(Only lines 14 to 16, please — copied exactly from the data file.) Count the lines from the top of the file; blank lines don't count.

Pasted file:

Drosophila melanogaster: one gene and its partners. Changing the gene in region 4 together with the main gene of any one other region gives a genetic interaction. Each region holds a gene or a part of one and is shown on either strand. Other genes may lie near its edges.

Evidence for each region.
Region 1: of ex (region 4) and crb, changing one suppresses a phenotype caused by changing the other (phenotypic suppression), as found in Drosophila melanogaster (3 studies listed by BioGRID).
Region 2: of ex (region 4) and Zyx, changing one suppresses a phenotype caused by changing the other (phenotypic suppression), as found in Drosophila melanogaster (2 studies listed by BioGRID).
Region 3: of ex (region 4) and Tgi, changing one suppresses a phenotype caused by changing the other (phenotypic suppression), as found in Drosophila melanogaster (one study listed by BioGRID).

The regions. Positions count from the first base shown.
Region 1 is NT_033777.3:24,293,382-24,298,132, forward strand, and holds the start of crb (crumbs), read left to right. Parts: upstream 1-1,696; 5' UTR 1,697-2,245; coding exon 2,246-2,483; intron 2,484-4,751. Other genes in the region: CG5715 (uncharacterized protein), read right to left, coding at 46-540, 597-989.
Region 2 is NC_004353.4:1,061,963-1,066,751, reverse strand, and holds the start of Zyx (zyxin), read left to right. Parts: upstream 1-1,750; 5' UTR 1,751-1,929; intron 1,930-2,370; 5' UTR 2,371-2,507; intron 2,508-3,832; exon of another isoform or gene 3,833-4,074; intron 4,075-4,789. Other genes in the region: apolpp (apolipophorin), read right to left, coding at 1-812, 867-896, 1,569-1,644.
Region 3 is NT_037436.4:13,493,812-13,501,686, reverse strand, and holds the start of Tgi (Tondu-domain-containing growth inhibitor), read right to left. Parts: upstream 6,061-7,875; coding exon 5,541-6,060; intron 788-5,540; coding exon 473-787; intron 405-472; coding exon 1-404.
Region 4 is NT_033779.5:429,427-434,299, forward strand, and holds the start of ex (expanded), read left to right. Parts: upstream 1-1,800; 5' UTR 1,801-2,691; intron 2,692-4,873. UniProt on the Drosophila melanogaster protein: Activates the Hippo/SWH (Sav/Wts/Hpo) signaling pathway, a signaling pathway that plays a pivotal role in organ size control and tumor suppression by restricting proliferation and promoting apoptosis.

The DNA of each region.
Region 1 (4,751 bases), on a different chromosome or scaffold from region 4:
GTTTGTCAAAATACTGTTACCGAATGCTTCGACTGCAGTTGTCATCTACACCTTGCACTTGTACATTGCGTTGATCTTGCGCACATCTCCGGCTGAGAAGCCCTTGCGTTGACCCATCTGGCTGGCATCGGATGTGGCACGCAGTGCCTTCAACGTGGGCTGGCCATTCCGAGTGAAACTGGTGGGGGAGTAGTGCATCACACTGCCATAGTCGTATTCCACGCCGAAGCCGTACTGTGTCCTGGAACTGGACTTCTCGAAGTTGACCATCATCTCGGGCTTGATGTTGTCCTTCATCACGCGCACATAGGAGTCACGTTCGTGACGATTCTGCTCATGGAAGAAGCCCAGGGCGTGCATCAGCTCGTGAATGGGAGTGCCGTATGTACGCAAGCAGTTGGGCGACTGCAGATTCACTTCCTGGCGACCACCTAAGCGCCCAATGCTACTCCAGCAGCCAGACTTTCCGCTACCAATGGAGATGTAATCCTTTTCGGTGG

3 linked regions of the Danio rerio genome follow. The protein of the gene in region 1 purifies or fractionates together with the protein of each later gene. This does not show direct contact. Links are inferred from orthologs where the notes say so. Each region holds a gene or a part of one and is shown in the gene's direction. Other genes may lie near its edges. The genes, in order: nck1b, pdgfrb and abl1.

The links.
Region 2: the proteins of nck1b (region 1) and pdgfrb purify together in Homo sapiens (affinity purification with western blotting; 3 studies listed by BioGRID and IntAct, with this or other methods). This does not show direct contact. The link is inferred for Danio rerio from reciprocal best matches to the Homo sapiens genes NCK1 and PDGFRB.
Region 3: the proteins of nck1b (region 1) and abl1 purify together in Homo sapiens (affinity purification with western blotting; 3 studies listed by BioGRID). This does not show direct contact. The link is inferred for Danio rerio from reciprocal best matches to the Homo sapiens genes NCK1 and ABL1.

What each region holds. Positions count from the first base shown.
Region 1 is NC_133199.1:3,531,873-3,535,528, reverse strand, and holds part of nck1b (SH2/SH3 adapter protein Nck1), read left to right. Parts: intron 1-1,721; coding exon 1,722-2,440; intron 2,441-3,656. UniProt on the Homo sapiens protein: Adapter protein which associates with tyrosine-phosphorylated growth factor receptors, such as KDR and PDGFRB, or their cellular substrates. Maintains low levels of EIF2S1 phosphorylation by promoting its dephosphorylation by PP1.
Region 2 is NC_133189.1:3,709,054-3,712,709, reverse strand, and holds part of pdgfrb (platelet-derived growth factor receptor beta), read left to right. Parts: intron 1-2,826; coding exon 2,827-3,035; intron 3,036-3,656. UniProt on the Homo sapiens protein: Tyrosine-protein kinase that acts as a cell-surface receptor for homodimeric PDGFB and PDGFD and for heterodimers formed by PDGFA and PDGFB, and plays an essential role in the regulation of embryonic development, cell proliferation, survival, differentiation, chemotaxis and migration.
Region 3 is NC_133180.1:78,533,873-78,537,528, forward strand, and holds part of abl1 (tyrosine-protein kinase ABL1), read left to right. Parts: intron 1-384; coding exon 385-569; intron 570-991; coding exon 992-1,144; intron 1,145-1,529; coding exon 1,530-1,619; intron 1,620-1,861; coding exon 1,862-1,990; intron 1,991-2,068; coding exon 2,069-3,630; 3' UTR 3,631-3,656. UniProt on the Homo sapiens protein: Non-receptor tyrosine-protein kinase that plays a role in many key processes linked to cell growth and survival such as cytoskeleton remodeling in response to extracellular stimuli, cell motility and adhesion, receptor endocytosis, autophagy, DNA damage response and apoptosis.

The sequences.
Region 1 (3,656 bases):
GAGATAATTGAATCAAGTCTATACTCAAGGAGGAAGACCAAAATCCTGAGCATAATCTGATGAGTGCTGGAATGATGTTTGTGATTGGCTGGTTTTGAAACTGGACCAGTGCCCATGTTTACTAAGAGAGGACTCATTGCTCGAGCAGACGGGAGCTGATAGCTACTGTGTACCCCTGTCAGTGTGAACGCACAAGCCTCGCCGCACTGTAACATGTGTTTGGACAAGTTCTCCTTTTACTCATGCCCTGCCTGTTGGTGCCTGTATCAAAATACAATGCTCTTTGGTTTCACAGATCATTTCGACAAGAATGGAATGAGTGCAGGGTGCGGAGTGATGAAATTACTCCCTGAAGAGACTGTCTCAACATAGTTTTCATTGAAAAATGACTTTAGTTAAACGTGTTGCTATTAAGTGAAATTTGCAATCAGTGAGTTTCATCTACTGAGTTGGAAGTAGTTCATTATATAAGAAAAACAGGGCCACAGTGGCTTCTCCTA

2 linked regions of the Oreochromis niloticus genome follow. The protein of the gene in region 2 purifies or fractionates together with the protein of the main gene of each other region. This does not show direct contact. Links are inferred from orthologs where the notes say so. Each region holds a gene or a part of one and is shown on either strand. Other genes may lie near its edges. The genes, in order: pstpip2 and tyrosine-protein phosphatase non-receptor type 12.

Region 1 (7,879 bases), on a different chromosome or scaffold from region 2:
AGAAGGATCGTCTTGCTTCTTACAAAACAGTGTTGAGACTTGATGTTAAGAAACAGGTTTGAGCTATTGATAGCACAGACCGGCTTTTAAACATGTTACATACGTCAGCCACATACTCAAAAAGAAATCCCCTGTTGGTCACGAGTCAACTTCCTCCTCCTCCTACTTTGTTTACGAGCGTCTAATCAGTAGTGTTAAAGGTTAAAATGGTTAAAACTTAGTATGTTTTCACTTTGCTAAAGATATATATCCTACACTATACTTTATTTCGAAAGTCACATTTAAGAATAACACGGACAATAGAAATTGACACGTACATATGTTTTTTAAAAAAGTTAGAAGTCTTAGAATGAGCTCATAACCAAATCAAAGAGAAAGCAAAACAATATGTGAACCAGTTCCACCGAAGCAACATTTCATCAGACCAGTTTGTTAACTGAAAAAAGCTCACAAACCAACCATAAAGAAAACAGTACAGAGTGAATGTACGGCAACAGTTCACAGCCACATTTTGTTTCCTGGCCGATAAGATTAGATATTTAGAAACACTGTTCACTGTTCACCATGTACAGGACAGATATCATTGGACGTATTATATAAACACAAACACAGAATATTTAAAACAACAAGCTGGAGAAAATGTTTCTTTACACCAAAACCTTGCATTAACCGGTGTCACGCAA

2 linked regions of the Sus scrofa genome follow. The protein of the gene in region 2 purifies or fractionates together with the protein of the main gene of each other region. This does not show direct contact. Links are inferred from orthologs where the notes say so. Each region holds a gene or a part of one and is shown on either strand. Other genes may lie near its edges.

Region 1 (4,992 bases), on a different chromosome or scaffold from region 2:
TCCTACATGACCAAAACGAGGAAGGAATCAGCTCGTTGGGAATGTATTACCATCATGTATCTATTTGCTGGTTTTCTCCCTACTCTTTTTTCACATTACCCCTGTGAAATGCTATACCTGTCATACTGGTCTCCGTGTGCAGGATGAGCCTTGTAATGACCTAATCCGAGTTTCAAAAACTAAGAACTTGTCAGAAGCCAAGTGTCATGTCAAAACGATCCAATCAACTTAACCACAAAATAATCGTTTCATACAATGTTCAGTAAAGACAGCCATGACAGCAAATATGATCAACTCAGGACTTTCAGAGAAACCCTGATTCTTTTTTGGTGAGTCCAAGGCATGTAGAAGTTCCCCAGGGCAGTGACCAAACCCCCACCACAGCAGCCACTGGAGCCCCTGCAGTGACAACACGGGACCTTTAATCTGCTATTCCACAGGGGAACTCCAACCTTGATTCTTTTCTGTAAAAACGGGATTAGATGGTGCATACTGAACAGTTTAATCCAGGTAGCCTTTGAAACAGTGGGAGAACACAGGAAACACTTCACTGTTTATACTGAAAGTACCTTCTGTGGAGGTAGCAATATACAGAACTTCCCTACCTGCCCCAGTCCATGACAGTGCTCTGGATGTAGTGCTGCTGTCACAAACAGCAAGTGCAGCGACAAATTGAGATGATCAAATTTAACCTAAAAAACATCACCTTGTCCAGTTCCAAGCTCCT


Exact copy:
3 linked regions of the Danio rerio genome follow. The protein of the gene in region 1 purifies or fractionates together with the protein of each later gene. This does not show direct contact. Links are inferred from orthologs where the notes say so. Each region holds a gene or a part of one and is shown in the gene's direction. Other genes may lie near its edges. The genes, in order: nck1b, pdgfrb and abl1.

The links.
Region 2: the proteins of nck1b (region 1) and pdgfrb purify together in Homo sapiens (affinity purification with western blotting; 3 studies listed by BioGRID and IntAct, with this or other methods). This does not show direct contact. The link is inferred for Danio rerio from reciprocal best matches to the Homo sapiens genes NCK1 and PDGFRB.